tax & jurisidiction
Despite instability, terrorist attacks and post-war chaos in the Middle East, Saudi Arabia is pressing ahead with its aspirations to create a financial services centre to capture Saudi retail money in the capital markets and attract inward investment.
After years of consultations and reviews, the Kingdom has enacted a Capital Markets Law, which will pave the way for the creation of a financial services regulatory body, a Western-style stock exchange and non-bank financial intermediaries.
The Kingdom has plans to introduce an insurance law, a capital law and a labour law.
Nick Abbott, first secretary at the British Embassy in Riyadh, said the government has not yet released any draft documents on these laws.
He guessed an insurance law may be fast-tracked by the requirement for expatriates in Saudi to take on mandatory medical insurance beginning from September. 'In order to provide mandatory insurance, the authorities are going to have to legalise a number of insurance companies,' he said.
So far, only one insurance company is legally recognised by the Saudi authorities: NCCI. There are several other insurance companies and many are Saudi with foreign partnerships, which operate in the market, and will need to be authorised under law if they wish to participate in the mandatory medical insurance opportunities which will arise.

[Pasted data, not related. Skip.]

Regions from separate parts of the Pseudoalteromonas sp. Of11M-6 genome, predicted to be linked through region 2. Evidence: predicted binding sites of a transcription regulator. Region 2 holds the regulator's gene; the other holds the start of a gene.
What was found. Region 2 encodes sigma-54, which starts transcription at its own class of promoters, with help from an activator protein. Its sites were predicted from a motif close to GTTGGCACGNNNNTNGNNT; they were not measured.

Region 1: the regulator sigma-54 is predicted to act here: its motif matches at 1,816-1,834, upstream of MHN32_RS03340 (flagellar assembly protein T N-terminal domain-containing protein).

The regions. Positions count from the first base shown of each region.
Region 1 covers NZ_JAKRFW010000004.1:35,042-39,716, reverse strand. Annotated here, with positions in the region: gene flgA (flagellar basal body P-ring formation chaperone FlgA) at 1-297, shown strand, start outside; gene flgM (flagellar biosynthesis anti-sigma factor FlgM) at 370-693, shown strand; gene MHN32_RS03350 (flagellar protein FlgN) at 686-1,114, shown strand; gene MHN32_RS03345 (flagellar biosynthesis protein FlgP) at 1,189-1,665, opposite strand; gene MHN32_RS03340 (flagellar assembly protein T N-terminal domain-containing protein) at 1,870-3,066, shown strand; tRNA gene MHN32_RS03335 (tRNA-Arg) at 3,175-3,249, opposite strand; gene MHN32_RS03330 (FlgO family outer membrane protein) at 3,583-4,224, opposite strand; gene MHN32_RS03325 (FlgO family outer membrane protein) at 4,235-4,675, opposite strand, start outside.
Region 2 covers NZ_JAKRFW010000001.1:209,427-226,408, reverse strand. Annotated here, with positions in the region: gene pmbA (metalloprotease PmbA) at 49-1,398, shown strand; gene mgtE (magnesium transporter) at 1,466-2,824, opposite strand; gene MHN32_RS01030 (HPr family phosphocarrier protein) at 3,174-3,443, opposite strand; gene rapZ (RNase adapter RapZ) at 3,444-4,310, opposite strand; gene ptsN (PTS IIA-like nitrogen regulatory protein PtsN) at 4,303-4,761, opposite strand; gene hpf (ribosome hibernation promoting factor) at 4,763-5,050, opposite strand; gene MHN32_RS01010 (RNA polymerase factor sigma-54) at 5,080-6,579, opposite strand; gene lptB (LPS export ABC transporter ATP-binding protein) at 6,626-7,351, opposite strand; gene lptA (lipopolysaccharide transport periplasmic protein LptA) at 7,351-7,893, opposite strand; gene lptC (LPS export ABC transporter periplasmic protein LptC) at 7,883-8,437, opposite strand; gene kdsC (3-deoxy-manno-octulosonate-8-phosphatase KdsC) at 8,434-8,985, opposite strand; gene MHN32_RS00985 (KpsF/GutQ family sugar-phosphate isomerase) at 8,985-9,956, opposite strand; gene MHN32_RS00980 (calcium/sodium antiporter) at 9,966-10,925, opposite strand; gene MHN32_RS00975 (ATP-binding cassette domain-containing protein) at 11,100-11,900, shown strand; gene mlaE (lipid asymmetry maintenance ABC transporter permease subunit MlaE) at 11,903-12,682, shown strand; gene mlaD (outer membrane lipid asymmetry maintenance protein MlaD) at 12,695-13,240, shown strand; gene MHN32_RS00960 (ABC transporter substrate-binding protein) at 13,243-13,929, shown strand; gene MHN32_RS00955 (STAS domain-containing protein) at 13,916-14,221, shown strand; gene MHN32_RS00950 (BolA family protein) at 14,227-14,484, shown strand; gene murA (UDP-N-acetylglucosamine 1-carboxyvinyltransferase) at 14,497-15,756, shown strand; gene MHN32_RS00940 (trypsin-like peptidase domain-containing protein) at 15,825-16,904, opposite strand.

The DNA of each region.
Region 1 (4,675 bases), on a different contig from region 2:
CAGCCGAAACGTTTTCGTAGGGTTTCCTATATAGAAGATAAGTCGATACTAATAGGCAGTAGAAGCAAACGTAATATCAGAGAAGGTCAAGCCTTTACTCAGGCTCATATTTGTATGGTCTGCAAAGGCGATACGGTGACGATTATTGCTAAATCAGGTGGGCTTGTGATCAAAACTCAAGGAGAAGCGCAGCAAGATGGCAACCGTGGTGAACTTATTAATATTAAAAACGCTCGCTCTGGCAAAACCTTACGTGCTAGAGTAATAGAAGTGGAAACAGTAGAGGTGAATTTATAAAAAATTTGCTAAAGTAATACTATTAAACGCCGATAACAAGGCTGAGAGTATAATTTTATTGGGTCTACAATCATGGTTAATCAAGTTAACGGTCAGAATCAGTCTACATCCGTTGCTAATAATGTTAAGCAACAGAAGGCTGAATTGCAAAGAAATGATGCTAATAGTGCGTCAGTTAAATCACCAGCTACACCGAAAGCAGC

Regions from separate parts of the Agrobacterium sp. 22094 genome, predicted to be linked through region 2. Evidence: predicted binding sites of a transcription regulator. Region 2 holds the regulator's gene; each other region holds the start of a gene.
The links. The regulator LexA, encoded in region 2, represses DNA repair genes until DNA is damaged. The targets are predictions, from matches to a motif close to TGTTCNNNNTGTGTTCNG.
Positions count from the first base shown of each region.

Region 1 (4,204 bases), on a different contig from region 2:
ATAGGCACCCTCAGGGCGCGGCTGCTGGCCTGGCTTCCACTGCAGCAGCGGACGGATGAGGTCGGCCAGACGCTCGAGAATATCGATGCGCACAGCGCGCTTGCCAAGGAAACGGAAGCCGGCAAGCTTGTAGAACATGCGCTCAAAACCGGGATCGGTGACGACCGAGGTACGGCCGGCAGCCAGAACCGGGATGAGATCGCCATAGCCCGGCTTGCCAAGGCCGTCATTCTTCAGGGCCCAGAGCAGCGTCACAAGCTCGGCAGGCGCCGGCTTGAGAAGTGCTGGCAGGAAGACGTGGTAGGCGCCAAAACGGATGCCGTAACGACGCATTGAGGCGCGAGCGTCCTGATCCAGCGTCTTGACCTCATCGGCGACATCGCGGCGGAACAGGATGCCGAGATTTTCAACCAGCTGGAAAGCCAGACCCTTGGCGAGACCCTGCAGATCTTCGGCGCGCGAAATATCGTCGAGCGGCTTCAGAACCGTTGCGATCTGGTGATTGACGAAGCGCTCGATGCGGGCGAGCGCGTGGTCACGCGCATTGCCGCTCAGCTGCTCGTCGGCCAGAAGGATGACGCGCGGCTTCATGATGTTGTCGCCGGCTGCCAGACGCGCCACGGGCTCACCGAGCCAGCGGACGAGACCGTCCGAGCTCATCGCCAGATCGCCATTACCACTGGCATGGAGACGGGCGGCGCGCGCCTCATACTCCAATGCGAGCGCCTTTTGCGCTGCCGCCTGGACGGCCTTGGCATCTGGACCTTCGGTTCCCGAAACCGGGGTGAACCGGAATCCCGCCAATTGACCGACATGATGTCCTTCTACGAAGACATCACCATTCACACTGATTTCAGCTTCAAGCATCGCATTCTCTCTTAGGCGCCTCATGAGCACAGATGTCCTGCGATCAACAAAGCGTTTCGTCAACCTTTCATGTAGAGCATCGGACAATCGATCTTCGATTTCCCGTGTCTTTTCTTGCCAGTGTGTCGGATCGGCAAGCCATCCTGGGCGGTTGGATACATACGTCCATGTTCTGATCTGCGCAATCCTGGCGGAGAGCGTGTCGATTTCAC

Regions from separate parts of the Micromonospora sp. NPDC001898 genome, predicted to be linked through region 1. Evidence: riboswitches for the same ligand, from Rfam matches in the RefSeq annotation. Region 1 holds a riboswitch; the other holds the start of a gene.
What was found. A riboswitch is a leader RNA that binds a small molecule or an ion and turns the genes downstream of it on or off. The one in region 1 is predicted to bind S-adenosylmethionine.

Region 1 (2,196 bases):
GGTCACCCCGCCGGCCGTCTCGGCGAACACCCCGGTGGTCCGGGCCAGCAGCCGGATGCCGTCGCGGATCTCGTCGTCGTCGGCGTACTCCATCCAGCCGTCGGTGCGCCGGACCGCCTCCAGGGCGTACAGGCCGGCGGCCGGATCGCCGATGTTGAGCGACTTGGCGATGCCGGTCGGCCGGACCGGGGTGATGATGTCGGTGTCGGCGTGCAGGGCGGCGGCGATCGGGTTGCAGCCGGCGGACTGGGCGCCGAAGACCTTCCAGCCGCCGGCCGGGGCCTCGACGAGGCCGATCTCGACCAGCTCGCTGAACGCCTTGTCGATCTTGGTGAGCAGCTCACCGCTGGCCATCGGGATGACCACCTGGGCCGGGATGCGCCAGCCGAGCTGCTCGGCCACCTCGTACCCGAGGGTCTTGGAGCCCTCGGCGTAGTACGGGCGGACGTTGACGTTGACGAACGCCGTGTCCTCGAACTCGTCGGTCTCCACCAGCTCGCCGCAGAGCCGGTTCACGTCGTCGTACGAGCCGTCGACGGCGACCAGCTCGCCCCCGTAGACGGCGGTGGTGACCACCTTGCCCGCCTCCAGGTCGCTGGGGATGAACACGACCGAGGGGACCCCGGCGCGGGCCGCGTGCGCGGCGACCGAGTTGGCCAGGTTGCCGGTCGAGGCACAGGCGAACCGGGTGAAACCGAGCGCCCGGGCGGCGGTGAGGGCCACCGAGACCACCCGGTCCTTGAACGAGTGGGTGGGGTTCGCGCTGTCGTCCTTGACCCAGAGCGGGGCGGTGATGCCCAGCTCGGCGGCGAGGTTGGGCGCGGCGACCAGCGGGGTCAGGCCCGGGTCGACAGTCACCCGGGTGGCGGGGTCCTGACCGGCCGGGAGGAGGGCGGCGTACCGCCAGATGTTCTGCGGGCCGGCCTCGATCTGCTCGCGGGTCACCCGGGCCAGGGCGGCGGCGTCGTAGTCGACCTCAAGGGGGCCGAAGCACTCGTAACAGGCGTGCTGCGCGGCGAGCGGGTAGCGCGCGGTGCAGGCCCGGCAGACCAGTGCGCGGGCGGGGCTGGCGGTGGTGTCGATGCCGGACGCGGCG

Abbott suspected the labour law will take the longest in coming as it surrounds the complex issue of Saudi companies acting as agents to foreign firms.
'It has been around for a few years,' he said.
There are hopes the regulatory body ' to be called the Saudi Arabian Securities and Exchange Commission (SEC) ' will be established by September, which will set the ball rolling for a modern stock exchange. This goal, according to observers, seems overly optimistic. While the country has one of the most advanced stock exchange markets in the Middle Eastern region, it remains in the dark ages of wider financial services provision.
Saudis can currently trade their shareholding in companies with one another. The condition is that the entire shareholding book is traded, and not portions of it, in this way alienating small investors and foreigners. Under new plans, individual shares will be traded, which will open it up to small investors, and potentially to foreigners.
According to Hassan Al-Husseini, head of media at Sagia (Saudi Arabian General Investment Authority), the investment promotion agency in Riyadh, each country is at different stages of modernisation of financial services, and Saudi Arabia is at the early phase.
To promote 'long-term investment'
Switching 'hard and expensive'
Smaller funds still packing a punch
To drive progress